If we are to survive, we must undergo some evolution away from menacing destructive behavior towards more rational behavior.  It seems we are just beginning to “know ourselves” and that must be our great adventure.  A catalog of parts of OE- seems overwhelming, but there is one aspect of OE- that dwarfs all others and that will be the subject of my 3rd Pestulate. 

A barred spiral galaxy that contains who knows how many stars with planetary bodies circling them. “How instructive is a star.  It can tell us from afar just how small each other are.”–Piet Hein from Grooks

The Radical Philosophy Of Allan Kurzberg And His Fundamental Pestulates, Part 1.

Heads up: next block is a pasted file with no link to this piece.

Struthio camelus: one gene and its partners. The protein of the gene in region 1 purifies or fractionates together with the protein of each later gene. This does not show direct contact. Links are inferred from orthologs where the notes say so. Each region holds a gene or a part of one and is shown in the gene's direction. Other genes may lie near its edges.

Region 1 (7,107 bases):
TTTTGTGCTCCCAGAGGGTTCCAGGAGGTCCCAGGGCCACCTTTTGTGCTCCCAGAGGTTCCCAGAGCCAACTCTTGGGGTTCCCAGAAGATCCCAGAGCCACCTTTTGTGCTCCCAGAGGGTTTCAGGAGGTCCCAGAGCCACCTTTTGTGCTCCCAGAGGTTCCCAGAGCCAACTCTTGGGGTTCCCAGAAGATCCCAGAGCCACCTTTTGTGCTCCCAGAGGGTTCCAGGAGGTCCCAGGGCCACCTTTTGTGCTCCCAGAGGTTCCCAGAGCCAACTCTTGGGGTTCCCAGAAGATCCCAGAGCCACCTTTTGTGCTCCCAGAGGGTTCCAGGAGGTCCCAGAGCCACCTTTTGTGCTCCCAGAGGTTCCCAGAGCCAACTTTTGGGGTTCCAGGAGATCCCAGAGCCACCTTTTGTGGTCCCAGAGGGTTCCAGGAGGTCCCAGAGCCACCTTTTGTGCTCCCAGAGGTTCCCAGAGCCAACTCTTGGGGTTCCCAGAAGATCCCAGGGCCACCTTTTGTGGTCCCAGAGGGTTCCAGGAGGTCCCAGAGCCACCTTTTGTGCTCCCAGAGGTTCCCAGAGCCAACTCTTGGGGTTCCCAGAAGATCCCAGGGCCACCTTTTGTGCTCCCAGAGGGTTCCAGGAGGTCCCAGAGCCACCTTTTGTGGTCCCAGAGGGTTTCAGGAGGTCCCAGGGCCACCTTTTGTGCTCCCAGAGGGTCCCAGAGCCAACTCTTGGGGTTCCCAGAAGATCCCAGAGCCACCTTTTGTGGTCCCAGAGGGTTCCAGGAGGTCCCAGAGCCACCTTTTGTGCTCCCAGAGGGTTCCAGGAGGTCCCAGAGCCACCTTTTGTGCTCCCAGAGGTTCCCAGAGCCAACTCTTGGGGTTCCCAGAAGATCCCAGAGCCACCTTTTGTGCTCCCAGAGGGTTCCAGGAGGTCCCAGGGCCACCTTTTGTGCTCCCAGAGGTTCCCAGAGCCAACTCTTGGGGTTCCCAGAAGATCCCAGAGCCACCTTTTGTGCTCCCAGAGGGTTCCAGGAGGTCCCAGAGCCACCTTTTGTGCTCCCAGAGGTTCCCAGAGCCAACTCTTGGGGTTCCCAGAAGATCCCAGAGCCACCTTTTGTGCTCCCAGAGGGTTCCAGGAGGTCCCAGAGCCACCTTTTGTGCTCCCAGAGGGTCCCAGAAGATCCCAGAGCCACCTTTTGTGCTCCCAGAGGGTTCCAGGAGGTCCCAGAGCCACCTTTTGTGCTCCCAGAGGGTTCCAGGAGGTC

I first became acquainted with Allan Kurzberg when I was a freshman at USC.  It was a time of immense turmoil and change, but also a time of great excitement and discovery.  Many college students were seeking alternative lifestyles other than those propounded by “The Establishment.”  The reason for this was simple:  the lifestyle emanating from “The Establishment” was producing a plethora of lies, bodies of prejudice, and the Vietnam War, resulting in countless injuries and deaths.  Many students thought of alternative lifestyles that encompassed communes, the Hippies of San Francisco, philosophies from the Far East, especially meditation as practiced by famous Maharishis.  Youths were also reading about the links between science and psychology, mathematics and computers.  To cope with the rigid mindset of “The Establishment”, young people smoked marijuana, took PCP and LSD to reach other mental states than were condoned by the AMA.  Families were not only torn by war, but by “the generation gap”, which led to a total breakdown in the family structure, the shock waves of which are still affecting the present.  It was a time when one person could change the world and each was encouraged to  “do your own thing”.  People used profanity as a rebellion against the norm and as a strike for human freedom.  Sex became far more casual and explicit.  The notion of premarital sex as a taboo was tossed out the window.  The Living Theater performed on streets and in parks.  And there were “sit-downs” and riots across college campuses as the emotions of anger engulfed the U.S.  The authoritarian approach that had for so long defined the hierarchy of professor and student broke apart, and closer, more meaningful relationships were developed and encouraged.  Especially, there was much talk of peace, while paradoxically, different factions were building.  It was during this epochal time that one of my girlfriends, Janet, suggested that I look at Allan Kurzberg’s essays on the Theory of Us.  I told her that I already had a full course load and had numerous books I wanted to read.  Why should I read Kurzberg?  She told me that in her opinion he was the only true radical, because he opposed both “The Establishment” and the youth.  She thus led me into a hitherto unknown world:  the mind of Allan Kurzberg.